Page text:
PhD abstract

Multi-Jonction Solar Cells (MJSCs) are leading the way of high efficiency photovoltaic devices, with conversion efficiency up to 46%. Their subcells are designed to absorb in a specific and complementary range of the solar spectrum, and are connected in series with tunnel junctions. The tandem architecture InGaP/GaAs - with bandgaps of 1.87 eV and 1.42 eV respectively - is mature and its efficiency could be enhanced by incorporating subcell(s) with bandgaps of 1 eV and/or 0.7 eV. The Molecular Beam Epitaxy (MBE) growth of such low bandgap materials has thus to be developed, as well as low-resistive tunnel junctions with good structural and optical properties.

Based on the MBE growth and the simulation of GaAs tunnel junctions, we have identified interband tunneling as the predominant transport mechanism in such devices rather than trap-assisted-tunneling. The interband tunneling mechanism could be enhanced with the type II GaAsSb/InGaAs heterostructure. Using this material system, we have then demonstrated tunnel junctions with very low electrical resistivity with a limited degradation of the optical and structural properties inherently induced by the use of low band-gap and lattice-mismatched GaAsSb and InGaAs materials.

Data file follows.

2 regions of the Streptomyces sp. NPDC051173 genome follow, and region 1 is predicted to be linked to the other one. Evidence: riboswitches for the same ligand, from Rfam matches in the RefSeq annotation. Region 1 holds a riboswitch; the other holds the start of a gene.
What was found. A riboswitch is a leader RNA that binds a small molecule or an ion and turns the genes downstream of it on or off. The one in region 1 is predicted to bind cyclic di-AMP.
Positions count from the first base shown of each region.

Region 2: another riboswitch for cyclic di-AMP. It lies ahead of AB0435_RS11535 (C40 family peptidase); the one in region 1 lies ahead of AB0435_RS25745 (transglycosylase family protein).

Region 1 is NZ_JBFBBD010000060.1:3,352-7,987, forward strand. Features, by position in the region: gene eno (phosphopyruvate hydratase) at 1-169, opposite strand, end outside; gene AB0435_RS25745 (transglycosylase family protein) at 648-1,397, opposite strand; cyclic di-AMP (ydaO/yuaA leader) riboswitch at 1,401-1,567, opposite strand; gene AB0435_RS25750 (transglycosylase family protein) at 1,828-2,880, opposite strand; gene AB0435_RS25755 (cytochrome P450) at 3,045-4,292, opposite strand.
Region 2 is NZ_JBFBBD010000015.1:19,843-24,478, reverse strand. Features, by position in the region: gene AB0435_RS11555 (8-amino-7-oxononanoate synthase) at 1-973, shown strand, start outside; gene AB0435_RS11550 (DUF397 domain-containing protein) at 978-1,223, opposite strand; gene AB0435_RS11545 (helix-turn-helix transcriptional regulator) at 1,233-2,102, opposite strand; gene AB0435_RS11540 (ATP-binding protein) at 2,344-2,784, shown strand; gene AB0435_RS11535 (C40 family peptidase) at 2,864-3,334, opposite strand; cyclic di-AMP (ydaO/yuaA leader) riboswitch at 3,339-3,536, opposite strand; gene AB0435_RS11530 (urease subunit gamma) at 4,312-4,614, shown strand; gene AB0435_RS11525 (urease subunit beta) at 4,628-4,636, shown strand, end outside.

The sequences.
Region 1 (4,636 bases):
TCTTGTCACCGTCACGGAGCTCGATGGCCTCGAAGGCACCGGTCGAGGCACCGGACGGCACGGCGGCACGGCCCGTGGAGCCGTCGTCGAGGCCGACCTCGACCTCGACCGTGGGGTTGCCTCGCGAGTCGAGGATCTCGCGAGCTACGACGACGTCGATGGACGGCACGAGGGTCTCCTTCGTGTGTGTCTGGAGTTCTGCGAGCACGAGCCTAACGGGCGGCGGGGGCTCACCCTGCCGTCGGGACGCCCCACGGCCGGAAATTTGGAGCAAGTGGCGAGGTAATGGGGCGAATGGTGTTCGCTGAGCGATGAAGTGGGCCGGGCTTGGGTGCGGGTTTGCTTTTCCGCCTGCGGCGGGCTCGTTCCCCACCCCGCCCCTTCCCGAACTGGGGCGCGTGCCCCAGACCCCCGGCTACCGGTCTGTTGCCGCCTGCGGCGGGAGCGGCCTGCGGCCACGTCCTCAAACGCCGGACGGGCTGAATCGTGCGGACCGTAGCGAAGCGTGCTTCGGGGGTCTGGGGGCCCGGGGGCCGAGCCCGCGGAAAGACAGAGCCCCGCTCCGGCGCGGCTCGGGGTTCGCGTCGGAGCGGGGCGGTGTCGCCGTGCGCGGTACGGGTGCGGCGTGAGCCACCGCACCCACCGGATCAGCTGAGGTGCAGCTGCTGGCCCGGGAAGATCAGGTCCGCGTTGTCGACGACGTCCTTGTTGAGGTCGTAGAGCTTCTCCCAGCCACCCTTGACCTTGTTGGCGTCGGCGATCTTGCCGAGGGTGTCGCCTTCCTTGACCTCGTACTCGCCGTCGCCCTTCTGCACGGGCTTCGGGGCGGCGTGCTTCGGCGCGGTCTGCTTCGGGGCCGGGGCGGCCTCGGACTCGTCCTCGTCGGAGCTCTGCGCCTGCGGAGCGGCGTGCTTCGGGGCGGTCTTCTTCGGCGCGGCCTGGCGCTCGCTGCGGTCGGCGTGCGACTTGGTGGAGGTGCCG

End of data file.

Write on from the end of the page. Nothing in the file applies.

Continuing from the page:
Moreover, we fabricated an innovative AlInGaAs/AlGaAsSb tunnel junction as a graded buffer architecture that could be used for the incorporation of a 1 eV metamorphic subcell. We then developed and characterized InGaAsN(Bi) materials with band-gaps of ~1eV, taking advantage of in-situ wafer curvature measurements during the MBE growth to control the lattice-mismatch.

Preliminary solar cells based on GaAs, 1 eV dilute nitride and metamorphic InGaAs have been fabricated and characterized validating the developed tunnel junction architectures. This work has enabled to demonstrate the potential of the type II GaAsSb/InGaAs heterostructure to meet the challenges posed by the conception and the fabrication of GaAsbased MJSCs, both for the tunnel junction and the 1 eV subcell.

Key words

photovoltaic, epitaxy, multi-junction solar cells, III-V semiconductors, tunnel junction